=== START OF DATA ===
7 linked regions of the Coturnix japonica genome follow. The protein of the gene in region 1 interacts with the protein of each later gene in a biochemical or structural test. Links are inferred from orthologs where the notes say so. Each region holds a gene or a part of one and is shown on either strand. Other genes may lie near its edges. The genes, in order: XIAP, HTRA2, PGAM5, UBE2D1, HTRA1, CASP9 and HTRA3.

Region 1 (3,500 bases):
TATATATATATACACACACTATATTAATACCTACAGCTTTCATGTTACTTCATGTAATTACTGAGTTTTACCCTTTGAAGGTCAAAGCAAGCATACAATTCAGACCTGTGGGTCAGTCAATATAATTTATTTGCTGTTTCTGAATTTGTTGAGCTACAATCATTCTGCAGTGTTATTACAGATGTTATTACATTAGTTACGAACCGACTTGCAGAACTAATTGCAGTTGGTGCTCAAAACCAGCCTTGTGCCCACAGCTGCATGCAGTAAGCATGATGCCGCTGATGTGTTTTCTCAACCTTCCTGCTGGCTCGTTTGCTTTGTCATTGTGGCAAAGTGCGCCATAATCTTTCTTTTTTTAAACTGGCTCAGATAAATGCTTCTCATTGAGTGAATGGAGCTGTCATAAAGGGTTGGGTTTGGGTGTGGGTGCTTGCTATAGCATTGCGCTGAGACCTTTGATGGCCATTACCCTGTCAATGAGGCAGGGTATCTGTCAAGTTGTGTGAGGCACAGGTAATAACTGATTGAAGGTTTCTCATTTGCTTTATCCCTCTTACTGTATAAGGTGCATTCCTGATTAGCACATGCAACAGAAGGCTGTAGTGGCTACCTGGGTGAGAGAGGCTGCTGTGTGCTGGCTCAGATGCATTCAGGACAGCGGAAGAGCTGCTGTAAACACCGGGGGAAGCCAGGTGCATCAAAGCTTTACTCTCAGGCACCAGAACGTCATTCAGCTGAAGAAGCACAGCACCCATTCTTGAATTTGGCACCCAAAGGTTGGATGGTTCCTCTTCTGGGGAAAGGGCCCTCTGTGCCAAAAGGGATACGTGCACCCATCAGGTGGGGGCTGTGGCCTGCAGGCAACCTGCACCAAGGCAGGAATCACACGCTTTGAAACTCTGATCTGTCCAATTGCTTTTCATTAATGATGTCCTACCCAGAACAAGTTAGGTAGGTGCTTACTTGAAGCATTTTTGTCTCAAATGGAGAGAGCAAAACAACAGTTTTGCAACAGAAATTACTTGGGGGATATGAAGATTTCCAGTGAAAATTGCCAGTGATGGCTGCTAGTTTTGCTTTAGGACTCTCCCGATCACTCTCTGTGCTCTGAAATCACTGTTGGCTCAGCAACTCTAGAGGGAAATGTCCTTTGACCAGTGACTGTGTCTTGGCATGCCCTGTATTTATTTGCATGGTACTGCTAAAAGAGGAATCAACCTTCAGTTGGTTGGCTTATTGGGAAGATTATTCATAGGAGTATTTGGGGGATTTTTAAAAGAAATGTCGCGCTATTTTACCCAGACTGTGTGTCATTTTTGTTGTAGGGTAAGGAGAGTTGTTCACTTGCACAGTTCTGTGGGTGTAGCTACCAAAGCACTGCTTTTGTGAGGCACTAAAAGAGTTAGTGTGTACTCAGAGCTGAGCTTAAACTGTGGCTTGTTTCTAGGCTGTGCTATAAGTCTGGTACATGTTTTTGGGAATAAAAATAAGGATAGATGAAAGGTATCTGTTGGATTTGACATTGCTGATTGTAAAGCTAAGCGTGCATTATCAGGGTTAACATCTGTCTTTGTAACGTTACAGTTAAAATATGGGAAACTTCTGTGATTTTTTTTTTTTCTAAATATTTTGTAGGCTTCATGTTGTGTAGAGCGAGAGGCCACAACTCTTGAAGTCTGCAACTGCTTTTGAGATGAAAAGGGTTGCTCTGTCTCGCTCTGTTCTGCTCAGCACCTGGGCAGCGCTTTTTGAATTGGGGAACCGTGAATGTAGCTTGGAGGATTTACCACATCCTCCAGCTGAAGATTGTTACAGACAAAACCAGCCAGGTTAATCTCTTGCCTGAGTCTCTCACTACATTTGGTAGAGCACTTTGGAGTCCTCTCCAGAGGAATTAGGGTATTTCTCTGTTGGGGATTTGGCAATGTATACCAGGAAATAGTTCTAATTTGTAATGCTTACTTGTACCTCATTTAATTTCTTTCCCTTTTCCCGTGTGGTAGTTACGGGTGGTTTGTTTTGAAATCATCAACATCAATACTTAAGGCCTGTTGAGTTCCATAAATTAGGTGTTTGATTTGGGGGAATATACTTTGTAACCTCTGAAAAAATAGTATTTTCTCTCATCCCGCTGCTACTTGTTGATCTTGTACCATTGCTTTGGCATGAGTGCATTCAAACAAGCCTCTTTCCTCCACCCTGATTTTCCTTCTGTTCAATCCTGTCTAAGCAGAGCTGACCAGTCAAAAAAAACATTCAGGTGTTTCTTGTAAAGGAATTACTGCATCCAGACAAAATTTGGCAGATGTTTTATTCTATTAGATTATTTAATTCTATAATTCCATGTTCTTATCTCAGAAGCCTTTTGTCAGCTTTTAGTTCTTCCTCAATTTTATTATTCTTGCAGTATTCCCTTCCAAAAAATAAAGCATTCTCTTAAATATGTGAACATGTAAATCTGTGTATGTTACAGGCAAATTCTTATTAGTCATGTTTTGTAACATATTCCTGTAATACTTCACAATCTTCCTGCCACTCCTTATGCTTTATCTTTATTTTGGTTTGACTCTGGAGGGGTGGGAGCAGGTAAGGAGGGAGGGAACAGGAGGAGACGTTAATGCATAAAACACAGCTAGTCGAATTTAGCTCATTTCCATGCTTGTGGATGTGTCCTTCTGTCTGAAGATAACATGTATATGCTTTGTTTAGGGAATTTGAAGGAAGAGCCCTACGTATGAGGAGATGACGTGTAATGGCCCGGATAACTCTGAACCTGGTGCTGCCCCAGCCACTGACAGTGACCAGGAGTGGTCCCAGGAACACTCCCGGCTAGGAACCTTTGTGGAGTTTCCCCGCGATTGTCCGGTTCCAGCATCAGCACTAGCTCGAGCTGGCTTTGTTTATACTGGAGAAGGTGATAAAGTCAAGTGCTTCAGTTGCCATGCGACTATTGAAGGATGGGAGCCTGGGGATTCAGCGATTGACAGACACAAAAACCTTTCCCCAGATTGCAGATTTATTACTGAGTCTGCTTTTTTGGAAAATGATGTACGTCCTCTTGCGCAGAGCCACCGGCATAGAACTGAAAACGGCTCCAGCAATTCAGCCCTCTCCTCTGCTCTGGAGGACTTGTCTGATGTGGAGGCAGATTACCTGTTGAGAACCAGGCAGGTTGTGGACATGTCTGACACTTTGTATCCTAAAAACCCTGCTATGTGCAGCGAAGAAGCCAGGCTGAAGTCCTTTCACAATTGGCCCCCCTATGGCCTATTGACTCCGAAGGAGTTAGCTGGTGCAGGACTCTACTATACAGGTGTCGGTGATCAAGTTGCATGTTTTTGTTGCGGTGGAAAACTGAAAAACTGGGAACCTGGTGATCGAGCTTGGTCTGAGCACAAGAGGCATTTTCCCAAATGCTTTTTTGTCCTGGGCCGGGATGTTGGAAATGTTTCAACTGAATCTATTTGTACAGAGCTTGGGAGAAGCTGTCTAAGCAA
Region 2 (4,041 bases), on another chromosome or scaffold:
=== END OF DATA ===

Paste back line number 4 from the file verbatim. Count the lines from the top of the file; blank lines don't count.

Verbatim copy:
Region 2 (4,041 bases), on another chromosome or scaffold: